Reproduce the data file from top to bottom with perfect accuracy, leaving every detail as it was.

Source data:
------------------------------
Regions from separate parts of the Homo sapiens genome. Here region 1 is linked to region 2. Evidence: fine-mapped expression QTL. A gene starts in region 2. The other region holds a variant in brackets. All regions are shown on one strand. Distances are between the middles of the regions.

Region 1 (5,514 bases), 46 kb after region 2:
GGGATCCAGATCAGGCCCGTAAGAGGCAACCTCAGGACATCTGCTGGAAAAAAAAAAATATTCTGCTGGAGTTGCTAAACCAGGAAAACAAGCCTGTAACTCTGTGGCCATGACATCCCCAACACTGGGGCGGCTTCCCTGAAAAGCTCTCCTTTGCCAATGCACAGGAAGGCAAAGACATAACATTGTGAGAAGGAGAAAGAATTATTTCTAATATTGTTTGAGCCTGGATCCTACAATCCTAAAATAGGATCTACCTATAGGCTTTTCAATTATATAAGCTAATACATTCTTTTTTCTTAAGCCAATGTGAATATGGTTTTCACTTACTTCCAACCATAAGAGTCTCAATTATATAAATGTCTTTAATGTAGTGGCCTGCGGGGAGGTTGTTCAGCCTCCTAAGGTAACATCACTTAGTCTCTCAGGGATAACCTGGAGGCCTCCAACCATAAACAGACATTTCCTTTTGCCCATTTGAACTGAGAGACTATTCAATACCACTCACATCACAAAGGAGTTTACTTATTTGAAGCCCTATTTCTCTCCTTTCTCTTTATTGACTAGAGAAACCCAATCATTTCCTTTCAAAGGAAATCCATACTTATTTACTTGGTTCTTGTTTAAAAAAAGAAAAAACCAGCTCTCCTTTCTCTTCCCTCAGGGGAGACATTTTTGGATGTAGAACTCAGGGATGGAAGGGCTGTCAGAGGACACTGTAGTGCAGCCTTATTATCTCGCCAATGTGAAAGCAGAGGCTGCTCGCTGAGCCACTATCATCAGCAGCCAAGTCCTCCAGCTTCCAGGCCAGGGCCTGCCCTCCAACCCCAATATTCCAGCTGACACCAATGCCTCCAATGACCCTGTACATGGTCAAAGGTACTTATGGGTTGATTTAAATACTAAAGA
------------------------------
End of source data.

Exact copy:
Regions from separate parts of the Homo sapiens genome. Here region 1 is linked to region 2. Evidence: fine-mapped expression QTL. A gene starts in region 2. The other region holds a variant in brackets. All regions are shown on one strand. Distances are between the middles of the regions.

Region 1 (5,514 bases), 46 kb after region 2:
GGGATCCAGATCAGGCCCGTAAGAGGCAACCTCAGGACATCTGCTGGAAAAAAAAAAATATTCTGCTGGAGTTGCTAAACCAGGAAAACAAGCCTGTAACTCTGTGGCCATGACATCCCCAACACTGGGGCGGCTTCCCTGAAAAGCTCTCCTTTGCCAATGCACAGGAAGGCAAAGACATAACATTGTGAGAAGGAGAAAGAATTATTTCTAATATTGTTTGAGCCTGGATCCTACAATCCTAAAATAGGATCTACCTATAGGCTTTTCAATTATATAAGCTAATACATTCTTTTTTCTTAAGCCAATGTGAATATGGTTTTCACTTACTTCCAACCATAAGAGTCTCAATTATATAAATGTCTTTAATGTAGTGGCCTGCGGGGAGGTTGTTCAGCCTCCTAAGGTAACATCACTTAGTCTCTCAGGGATAACCTGGAGGCCTCCAACCATAAACAGACATTTCCTTTTGCCCATTTGAACTGAGAGACTATTCAATACCACTCACATCACAAAGGAGTTTACTTATTTGAAGCCCTATTTCTCTCCTTTCTCTTTATTGACTAGAGAAACCCAATCATTTCCTTTCAAAGGAAATCCATACTTATTTACTTGGTTCTTGTTTAAAAAAAGAAAAAACCAGCTCTCCTTTCTCTTCCCTCAGGGGAGACATTTTTGGATGTAGAACTCAGGGATGGAAGGGCTGTCAGAGGACACTGTAGTGCAGCCTTATTATCTCGCCAATGTGAAAGCAGAGGCTGCTCGCTGAGCCACTATCATCAGCAGCCAAGTCCTCCAGCTTCCAGGCCAGGGCCTGCCCTCCAACCCCAATATTCCAGCTGACACCAATGCCTCCAATGACCCTGTACATGGTCAAAGGTACTTATGGGTTGATTTAAATACTAAAGA